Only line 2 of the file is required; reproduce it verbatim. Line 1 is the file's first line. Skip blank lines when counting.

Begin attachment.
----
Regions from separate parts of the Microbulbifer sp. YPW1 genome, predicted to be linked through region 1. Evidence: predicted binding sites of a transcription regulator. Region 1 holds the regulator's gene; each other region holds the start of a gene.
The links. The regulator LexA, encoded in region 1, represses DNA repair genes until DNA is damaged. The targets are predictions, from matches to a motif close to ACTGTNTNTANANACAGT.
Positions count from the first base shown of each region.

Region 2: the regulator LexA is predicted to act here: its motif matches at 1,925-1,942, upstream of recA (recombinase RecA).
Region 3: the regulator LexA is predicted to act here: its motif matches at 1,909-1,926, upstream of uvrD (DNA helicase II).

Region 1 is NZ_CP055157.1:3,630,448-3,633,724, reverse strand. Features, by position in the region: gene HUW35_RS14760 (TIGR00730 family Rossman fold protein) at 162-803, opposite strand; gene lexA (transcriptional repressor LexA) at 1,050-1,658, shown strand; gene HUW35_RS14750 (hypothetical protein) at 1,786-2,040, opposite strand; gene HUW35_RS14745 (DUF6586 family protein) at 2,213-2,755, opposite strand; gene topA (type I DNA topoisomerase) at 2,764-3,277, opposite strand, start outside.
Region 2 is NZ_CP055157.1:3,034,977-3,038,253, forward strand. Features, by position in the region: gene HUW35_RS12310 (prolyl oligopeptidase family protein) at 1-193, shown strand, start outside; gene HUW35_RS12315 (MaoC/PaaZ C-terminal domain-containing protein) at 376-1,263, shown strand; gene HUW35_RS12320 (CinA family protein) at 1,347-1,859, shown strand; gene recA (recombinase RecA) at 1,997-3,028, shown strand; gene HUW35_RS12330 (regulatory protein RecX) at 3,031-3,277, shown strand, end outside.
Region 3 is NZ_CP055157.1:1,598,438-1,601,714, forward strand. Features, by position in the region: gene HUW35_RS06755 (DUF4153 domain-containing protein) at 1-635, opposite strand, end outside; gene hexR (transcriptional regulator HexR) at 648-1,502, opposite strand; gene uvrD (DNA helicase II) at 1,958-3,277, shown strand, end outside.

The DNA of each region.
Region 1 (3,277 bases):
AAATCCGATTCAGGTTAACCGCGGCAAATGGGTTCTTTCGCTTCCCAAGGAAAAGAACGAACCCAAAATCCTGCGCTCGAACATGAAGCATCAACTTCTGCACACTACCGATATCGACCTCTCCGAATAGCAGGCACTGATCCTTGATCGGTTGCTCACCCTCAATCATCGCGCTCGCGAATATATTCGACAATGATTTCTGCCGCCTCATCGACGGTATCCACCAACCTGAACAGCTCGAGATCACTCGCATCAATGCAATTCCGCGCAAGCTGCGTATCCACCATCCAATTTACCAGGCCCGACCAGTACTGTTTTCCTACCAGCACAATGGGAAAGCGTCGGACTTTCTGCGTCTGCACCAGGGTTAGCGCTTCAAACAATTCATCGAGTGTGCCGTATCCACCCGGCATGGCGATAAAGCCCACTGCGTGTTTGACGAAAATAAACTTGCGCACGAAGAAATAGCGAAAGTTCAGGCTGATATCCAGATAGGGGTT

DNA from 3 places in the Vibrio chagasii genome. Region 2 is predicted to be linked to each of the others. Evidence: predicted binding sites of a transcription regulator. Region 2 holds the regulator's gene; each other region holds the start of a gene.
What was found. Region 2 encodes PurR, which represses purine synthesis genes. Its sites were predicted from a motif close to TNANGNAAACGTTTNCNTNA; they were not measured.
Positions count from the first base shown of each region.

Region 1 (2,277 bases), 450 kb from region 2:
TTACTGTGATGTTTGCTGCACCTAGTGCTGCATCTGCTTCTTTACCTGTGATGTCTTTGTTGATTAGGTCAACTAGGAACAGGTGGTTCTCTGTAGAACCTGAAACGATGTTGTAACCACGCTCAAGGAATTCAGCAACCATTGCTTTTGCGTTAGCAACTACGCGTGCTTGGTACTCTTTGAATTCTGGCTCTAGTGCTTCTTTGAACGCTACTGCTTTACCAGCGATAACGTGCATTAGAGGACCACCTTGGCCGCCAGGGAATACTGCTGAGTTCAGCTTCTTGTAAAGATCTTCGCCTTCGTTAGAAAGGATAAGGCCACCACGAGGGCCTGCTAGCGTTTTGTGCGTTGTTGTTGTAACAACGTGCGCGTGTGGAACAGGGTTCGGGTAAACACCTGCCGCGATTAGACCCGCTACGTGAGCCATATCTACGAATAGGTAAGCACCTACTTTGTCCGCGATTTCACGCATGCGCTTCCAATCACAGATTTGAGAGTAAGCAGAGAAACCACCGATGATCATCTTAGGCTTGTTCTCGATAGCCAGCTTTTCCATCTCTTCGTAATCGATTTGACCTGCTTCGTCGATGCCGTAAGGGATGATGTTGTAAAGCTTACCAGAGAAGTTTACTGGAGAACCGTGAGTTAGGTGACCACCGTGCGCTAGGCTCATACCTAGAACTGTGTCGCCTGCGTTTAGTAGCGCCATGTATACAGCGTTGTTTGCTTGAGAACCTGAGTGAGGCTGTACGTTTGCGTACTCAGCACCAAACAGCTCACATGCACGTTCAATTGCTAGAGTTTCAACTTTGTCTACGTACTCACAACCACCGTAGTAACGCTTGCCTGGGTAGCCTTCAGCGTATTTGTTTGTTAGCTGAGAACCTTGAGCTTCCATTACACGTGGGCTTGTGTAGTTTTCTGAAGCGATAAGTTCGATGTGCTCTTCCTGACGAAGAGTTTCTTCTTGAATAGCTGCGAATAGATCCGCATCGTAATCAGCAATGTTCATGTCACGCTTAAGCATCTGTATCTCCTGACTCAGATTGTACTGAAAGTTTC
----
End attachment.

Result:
The links. The regulator LexA, encoded in region 1, represses DNA repair genes until DNA is damaged. The targets are predictions, from matches to a motif close to ACTGTNTNTANANACAGT.